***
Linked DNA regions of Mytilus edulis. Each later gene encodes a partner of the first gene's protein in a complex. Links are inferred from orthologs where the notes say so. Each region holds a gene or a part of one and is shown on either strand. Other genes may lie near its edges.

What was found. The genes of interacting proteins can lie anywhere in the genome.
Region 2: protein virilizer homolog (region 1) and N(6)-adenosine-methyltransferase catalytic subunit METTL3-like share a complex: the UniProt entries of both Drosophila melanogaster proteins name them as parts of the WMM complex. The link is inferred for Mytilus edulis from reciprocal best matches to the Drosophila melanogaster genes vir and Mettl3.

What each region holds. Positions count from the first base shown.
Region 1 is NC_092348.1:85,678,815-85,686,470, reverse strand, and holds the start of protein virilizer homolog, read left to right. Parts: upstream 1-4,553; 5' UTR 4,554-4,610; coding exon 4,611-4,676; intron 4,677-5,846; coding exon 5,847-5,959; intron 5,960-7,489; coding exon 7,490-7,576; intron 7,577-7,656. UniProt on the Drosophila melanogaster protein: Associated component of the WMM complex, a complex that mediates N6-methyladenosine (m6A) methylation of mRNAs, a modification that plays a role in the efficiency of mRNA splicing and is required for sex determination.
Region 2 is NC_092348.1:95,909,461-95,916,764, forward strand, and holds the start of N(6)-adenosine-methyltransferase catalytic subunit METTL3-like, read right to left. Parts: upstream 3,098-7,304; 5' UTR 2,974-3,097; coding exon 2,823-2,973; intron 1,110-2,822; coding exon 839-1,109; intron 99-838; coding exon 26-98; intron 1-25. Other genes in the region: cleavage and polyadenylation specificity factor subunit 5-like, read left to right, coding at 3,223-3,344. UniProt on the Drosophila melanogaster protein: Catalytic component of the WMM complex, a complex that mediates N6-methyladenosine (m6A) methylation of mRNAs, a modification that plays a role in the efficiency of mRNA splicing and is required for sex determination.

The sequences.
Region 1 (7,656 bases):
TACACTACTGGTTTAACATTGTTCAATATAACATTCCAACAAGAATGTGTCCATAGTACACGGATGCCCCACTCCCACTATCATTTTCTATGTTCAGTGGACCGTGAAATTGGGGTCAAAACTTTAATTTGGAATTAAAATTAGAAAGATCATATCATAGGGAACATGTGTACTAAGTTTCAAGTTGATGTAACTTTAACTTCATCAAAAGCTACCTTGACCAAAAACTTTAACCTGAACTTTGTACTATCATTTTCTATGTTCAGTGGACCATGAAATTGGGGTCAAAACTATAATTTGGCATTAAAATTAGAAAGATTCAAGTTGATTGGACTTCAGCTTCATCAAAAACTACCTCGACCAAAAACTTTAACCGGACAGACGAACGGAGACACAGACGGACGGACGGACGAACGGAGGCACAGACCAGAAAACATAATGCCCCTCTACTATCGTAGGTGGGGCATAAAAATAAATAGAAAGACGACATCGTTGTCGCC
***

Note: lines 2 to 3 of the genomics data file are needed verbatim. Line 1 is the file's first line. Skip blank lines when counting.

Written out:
What was found. The genes of interacting proteins can lie anywhere in the genome.
Region 2: protein virilizer homolog (region 1) and N(6)-adenosine-methyltransferase catalytic subunit METTL3-like share a complex: the UniProt entries of both Drosophila melanogaster proteins name them as parts of the WMM complex. The link is inferred for Mytilus edulis from reciprocal best matches to the Drosophila melanogaster genes vir and Mettl3.